Posted in Idioms of the 16th Century | Tagged: 1535, drum up business, drum up trade, medieval, musician, sales pitch, salesman | Leave a Comment »
Posted by Elyse Bruce on January 25, 2010
The term did not originate with Marvin Gaye but rather 100 years earlier.
In 1859, Colonel Bernard Bee was the first person in America to build a telegraph line and soon others followed. The wires were originally tied tightly to tree branches but lack of regular upkeep meant that the lines fell to the ground in loops.
During the Civil War, the militia used telegraph lines to transmit important information with regards to their whereabouts and what they had accomplished. Unfortunately, with so many people having access to the telegraph lines, oftentimes the information was difficult to understand or conflicted with other information about the same regiment.
It didn’t take long before the term “heard it through the grapevine” came to mean the sharing of information that had no definite source, was generally false and was most likely to be a widespread rumour and therefore false.
Posted in Idioms from the 19th Century | Tagged: 1859, Bernard Bee, CCR, Civil War, I Heard It Through The Grapevine, lies, Marvin Gaye, rumours, telegraph | Leave a Comment »
Posted by Elyse Bruce on January 22, 2010
In 1859, Charles Darwin published “On the Origin of Species” that presented his scientific theory claiming that branching patterns of evolution resulted from a process called natural selection.
In 1871, the publication of Darwin’s theory on the evolution of man in the book “Descent of Man” was greeted by a great deal of skepticism and considerable derision.
The idea that man was related by a common ancestor to apes and monkeys was considered the most outrageous of claims.
“I’ll be a monkey’s uncle” was originally a sarcastic remark by non-believers of Darwin’s theory and was intended to ridicule the theory of evolution.
Posted in Idioms from the 19th Century | Tagged: 1859, 1871, Darwin, Descent of Man, evolution, monkey's uncle | Leave a Comment »
Posted by Elyse Bruce on January 21, 2010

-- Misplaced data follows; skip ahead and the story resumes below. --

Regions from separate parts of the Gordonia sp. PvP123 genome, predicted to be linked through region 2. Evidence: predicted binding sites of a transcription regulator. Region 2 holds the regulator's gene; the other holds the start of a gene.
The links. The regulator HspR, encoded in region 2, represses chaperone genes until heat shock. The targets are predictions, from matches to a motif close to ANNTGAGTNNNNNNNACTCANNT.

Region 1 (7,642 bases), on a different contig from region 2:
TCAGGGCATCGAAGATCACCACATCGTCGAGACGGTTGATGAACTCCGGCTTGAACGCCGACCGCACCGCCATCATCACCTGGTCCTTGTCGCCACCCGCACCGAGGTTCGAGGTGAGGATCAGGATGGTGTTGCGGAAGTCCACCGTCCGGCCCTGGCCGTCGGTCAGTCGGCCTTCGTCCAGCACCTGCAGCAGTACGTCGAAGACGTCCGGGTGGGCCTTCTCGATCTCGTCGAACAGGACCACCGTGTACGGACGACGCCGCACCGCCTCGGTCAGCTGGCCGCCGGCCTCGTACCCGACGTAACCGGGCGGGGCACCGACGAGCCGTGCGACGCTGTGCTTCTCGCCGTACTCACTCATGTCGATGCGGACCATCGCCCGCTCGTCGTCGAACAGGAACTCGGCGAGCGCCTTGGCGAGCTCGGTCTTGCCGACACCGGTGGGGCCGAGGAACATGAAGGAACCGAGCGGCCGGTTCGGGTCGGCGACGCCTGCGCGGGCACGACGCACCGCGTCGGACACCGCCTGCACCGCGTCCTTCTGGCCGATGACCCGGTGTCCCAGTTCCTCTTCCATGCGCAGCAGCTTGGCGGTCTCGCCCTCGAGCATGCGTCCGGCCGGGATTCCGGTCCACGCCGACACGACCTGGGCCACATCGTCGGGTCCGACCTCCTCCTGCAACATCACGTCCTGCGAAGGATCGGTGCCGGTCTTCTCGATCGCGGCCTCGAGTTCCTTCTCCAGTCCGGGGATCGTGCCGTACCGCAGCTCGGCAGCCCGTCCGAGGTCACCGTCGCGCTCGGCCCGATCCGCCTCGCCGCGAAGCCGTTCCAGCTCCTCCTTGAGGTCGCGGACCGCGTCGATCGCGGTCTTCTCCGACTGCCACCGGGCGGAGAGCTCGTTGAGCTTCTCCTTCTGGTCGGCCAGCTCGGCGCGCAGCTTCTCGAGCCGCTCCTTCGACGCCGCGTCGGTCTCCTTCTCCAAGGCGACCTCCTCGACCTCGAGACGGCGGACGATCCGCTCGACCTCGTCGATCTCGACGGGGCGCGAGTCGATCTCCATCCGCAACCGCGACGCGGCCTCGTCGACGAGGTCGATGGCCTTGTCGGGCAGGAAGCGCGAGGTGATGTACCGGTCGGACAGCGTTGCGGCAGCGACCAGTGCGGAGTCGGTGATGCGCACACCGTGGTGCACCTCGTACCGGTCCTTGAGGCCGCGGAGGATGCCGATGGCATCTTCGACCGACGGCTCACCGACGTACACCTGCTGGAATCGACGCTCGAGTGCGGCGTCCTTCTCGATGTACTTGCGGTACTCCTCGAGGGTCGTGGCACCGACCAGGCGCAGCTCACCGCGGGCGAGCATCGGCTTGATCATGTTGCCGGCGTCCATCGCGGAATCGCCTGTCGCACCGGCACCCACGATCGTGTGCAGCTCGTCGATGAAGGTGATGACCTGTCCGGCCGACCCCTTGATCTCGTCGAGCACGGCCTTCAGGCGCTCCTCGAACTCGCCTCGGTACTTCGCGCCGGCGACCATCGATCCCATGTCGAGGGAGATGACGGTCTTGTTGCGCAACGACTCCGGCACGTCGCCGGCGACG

This phrase its history in pirate behaviour and dates back to the lost pirate city of Port Royal in Jamaica in the 1600′s.
This Caribbean paradise was the center of all local trade as well as home for many pirates sailing the coastal waters between Newfoundland to Columbia as well as home to those who benefited from the fortunes of illegal bounty.
Back then, most weapons consisted of single shot black powder weapons and cutlasses.
When boarding a ship, pirates would carry as many of these weapons at once to keep up the fight.
As if that wasn’t enough , they oftentimes carried a knife in their teeth as well, allowing for the maximum in arms capability.
Posted in Idioms from the 17th Century | Tagged: armed to the teeth, Caribbean, Columbia, cutlass, Newfoundland, pirates | Leave a Comment »
Posted by Elyse Bruce on January 20, 2010
During World War One, airplanes were an untested cog in the mechanisms of warfare.
When an American flyer would return to home base in a damaged airplane, it was said that he had returned “on a wing and a prayer.”
Once on the ground, amazed mechanics and fellow flyers would hear the pilot say that if wasn’t for all the praying he had done, he wouldn’t have gotten back to home base in one piece.
This is how the term “on a wing and a prayer” came to mean that an individual was highly unlikely to succeed in their endeavour but that they were hopeful it would turn out well.
Posted in Idioms from the 20th Century | Tagged: airplanes, history, idiom, on a wing and a prayer, WWI | Leave a Comment »